• Attorney fees are calculated based solely on the 2% PPD difference that was not previously compensated (7% – 5% = 2%).

Types of Attorney Fees in Workers’ Compensation Cases

In workers’ compensation claims, various issues and disputes may arise, necessitating legal representation. Different types of attorney fees can be incurred, all of which require approval from a compensation judge before payment.

1. Attorney Fees Deducted from Employee Benefits

Contingent Fees: This fee structure involves a percentage deduction from the compensation awarded to the employee for any disputed portion. The deducted amount is then paid to the attorney.

  • For injuries between Oct. 1, 1992, and Sept. 30, 2013:
    • 25% of the initial $4,000 of compensation awarded to the employee.
    • 20% of the subsequent $60,000 of compensation awarded.
    • A maximum fee of $13,000 for the injury.
  • For injuries on or after Oct. 1, 2013:
    • 20% of the first $130,000 of compensation.
    • A cumulative maximum of $26,000.

These maximum fee structures are applicable unless a compensation judge permits an excess fee. For instance, Table 1 illustrates the attorney fees for a $50,000 lump-sum settlement in a disputed claim scenario.

Excess fees: While the contingent fee is typically considered sufficient compensation for the attorney’s services in securing benefits, there is provision for attorneys to request additional fees if they deem the standard amount inadequate. To receive these excess fees, the attorney must submit a Statement of Attorney Fees and Costs along with an Excess Fee Exhibit, outlining the reasons why they believe extra compensation is warranted to both the employee and the compensation judge.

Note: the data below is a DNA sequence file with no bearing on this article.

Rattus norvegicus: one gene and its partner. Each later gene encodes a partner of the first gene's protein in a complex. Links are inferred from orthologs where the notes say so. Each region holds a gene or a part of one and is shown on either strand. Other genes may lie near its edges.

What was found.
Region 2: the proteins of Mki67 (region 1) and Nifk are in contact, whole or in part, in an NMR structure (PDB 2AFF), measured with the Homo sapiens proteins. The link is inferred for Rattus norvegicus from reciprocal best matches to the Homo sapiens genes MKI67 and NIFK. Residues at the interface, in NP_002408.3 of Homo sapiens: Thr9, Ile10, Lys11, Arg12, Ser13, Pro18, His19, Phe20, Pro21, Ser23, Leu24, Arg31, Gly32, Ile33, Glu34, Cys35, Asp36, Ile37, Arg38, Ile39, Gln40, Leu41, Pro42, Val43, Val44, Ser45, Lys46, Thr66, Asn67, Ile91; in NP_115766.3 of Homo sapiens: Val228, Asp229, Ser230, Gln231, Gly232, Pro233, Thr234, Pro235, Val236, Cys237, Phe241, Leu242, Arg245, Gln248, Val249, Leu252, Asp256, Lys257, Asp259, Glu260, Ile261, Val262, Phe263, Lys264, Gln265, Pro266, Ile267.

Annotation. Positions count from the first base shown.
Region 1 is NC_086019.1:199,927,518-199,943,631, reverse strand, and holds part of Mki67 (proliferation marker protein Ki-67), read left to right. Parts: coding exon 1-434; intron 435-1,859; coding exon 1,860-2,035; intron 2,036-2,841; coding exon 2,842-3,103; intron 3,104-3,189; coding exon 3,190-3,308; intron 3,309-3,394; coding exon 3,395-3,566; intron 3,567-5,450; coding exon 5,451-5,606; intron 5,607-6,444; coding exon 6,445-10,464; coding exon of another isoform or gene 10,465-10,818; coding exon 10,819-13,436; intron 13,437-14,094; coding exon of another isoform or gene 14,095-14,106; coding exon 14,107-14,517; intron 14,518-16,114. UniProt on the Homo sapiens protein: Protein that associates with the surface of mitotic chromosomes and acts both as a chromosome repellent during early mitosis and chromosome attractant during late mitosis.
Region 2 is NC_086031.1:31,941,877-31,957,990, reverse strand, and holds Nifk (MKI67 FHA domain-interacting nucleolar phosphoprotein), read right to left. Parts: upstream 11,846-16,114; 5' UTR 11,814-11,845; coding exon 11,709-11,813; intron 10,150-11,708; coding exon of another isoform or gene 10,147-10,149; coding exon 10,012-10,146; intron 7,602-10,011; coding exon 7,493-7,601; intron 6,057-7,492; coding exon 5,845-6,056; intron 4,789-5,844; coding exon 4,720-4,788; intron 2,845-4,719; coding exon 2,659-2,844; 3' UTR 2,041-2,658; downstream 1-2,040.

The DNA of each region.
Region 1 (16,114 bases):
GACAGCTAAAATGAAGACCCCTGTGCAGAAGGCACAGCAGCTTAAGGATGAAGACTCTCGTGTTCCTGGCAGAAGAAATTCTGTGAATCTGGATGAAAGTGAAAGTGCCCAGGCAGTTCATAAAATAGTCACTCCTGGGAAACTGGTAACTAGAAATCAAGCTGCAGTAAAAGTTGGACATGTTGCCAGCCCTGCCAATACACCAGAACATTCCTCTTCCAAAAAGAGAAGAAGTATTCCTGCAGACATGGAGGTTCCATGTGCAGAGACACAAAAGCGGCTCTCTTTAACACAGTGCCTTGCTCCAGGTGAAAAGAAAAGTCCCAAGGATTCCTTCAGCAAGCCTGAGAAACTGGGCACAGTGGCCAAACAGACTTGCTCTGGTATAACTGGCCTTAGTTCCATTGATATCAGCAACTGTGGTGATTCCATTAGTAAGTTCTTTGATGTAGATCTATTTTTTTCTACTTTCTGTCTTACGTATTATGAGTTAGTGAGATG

2. Attorney fees not deducted from employee benefits:

Roraff attorney fees are specifically applicable to disputes concerning medical benefits. These fees are covered by the self-insured employer or insurer, not by the employee directly. They come into play in situations where the contingent fee doesn’t adequately compensate the attorney due to absence of monetary benefits under dispute, or when both monetary and medical benefits are contested and the contingent fee for monetary benefits falls short in compensating the attorney.

The calculation of Roraff fees involves applying the formula outlined in Table 1 to the total amount of medical benefits secured for the employee. In cases where a disputed medical benefit lacks a reasonably determinable dollar value, the fee equals either the attorney’s hourly fees for securing the benefit or $500, whichever is lower. However, before an attorney fee can be assessed, the Department of Labor and Industry must certify that efforts were made to resolve the medical dispute, unless litigation is already underway before a compensation judge.